Wet & Wild: Adventure Safely
Keep you and your pet safe this summer.
No matter where you live or your dog’s lifestyle, it is important to take proactive steps to keep them safe from the dangers of ticks all year long.
There are thankfully many options available for protecting dogs; the best and safest tick prevention medication will depend on your dog’s unique needs. It can be very helpful to speak with your veterinarian about which product is most suitable for your pup.
In East Tennessee, if you walk in grassy or wooded areas, make sure you are checking your dog’s fur after each outdoor excursion. Run your fingers down to their skin and wash/brush out any dirt that could be concealing a tick. Check your own clothes too to ensure you’re not carrying the parasites into your home after a walk. Using a lint brush to try to catch them before they bite and fall off in your home is another good trick on both your dogs and the humans in your house.
What To Do If You Find A Tick On Your Dog
If you find a tick on your dog, it’s important to act quickly and safely. You can either try to remove the tick yourself or take your dog to your nearest pet urgent care or an emergency pet hospital to seek the assistance of a veterinary professional.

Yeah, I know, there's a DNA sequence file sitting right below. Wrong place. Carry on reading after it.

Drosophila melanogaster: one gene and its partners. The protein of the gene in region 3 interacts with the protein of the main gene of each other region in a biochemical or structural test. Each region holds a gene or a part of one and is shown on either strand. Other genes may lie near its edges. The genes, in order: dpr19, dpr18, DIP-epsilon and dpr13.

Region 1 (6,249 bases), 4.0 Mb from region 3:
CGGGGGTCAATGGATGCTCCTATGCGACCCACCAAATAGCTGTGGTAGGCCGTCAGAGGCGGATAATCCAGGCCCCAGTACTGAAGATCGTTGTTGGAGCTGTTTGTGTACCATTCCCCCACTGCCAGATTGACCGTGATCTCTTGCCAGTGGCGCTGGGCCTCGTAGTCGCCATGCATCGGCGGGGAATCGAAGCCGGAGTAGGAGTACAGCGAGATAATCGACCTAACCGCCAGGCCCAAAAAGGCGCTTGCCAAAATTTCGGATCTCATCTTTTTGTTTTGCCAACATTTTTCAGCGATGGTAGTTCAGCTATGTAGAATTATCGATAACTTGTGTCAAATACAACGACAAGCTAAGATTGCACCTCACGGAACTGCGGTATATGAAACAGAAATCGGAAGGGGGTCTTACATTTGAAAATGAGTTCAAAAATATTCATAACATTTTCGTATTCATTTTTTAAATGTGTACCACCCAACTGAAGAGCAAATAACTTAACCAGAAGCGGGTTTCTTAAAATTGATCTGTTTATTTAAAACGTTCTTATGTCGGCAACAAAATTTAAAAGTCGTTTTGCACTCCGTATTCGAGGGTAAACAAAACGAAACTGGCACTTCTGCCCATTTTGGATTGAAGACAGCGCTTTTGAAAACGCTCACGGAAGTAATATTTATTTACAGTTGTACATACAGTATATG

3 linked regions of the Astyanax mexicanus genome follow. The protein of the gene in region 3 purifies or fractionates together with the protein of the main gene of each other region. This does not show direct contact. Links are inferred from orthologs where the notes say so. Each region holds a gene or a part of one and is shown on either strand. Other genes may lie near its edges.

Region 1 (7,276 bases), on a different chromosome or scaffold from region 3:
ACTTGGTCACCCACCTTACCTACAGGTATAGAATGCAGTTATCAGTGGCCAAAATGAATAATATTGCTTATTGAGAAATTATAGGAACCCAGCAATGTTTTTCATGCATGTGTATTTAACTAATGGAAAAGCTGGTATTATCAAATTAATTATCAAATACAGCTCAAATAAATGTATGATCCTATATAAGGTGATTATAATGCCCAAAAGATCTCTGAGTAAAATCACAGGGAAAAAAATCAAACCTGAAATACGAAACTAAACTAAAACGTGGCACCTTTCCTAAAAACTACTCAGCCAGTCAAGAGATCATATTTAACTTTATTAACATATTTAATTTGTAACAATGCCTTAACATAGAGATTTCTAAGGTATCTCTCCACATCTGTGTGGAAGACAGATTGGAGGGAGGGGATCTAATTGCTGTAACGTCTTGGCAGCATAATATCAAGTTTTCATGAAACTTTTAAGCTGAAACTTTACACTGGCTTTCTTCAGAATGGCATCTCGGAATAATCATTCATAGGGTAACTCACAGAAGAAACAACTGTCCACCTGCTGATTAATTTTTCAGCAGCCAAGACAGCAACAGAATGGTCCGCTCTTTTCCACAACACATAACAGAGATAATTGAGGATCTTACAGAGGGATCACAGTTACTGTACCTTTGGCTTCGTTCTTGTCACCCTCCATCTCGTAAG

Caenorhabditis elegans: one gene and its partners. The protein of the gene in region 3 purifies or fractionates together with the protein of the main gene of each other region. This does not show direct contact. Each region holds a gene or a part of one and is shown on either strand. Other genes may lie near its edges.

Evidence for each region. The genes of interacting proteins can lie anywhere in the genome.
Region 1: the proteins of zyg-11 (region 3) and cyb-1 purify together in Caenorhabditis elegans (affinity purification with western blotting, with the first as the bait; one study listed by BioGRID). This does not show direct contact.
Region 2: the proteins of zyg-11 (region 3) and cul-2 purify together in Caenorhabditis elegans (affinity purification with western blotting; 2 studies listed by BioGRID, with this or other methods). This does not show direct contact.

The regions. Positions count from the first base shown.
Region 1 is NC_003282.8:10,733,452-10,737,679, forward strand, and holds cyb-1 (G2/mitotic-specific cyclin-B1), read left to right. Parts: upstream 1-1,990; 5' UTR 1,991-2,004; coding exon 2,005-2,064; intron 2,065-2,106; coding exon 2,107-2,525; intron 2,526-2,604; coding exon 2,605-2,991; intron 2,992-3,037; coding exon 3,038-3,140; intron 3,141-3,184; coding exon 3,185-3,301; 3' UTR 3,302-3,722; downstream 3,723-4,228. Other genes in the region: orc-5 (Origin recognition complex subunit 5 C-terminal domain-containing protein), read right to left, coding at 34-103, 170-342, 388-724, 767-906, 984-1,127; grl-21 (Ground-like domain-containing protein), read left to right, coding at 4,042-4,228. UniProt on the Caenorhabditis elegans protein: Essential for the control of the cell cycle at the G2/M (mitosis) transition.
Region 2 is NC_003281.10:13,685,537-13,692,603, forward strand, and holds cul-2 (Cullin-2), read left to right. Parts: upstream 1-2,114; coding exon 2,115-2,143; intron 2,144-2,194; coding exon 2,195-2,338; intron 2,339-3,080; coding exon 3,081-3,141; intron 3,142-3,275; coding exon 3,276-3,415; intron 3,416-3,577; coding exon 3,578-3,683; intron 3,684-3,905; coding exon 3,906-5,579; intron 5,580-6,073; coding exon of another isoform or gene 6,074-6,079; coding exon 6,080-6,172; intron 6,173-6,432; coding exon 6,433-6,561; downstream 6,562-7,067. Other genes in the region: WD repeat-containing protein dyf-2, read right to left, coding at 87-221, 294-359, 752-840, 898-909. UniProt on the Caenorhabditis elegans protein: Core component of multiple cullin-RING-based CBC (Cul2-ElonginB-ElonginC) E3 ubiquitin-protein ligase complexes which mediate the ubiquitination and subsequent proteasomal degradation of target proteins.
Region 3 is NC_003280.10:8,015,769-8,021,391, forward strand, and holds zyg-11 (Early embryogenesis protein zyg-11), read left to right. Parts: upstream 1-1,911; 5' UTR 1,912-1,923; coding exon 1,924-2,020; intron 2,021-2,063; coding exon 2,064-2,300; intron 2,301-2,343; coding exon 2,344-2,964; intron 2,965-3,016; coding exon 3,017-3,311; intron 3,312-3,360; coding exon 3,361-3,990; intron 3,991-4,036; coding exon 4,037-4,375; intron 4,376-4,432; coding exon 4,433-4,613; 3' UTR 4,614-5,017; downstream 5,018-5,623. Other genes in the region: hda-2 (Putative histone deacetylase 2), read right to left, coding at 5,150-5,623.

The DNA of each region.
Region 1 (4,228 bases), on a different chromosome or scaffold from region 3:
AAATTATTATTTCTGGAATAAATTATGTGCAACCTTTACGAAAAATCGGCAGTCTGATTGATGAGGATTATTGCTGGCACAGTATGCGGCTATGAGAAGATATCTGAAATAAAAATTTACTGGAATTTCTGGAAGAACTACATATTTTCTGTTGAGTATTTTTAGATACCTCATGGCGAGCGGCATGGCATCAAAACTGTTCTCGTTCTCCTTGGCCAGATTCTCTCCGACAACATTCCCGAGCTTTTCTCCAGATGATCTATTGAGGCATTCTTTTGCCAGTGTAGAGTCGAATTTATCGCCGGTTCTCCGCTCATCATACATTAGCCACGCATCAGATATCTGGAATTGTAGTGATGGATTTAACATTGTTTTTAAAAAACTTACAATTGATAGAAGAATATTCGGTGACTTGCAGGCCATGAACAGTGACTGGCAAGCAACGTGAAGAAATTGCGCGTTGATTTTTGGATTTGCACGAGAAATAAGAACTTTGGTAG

If you choose to remove the tick from your dog, follow the steps below:
Use tweezers (or a tick remover instrument recommended by your veterinarian) to grasp the tick as close to the skin as possible removing the whole head and body.
Pull the tick straight out with slow and steady pressure. (If the head of the tick is left in the skin, it can cause an infection and still transmit disease, so make sure the whole body is removed.)
Once the tick is removed, place it in a sealed container so that it can be tested for diseases that it may have been carrying.
Clean the area of your dog’s skin with soap and water then apply a pet-safe antiseptic cream, spray, or gel.
Contact your veterinarian for advice on next steps. They will likely ask you to bring the tick to their clinic for testing.
If testing indicates that your dog has been exposed to a tick-borne disease, your vet will formulate a recommended treatment plan. Depending on the disease, this treatment may include antiviral drugs or antibiotics.
Finally, it’s important to keep an eye on your dog for any signs of illness over the following weeks. If you notice any changes in your dog’s behavior or health, take them to your local urgent care or emergency pet hospital right away.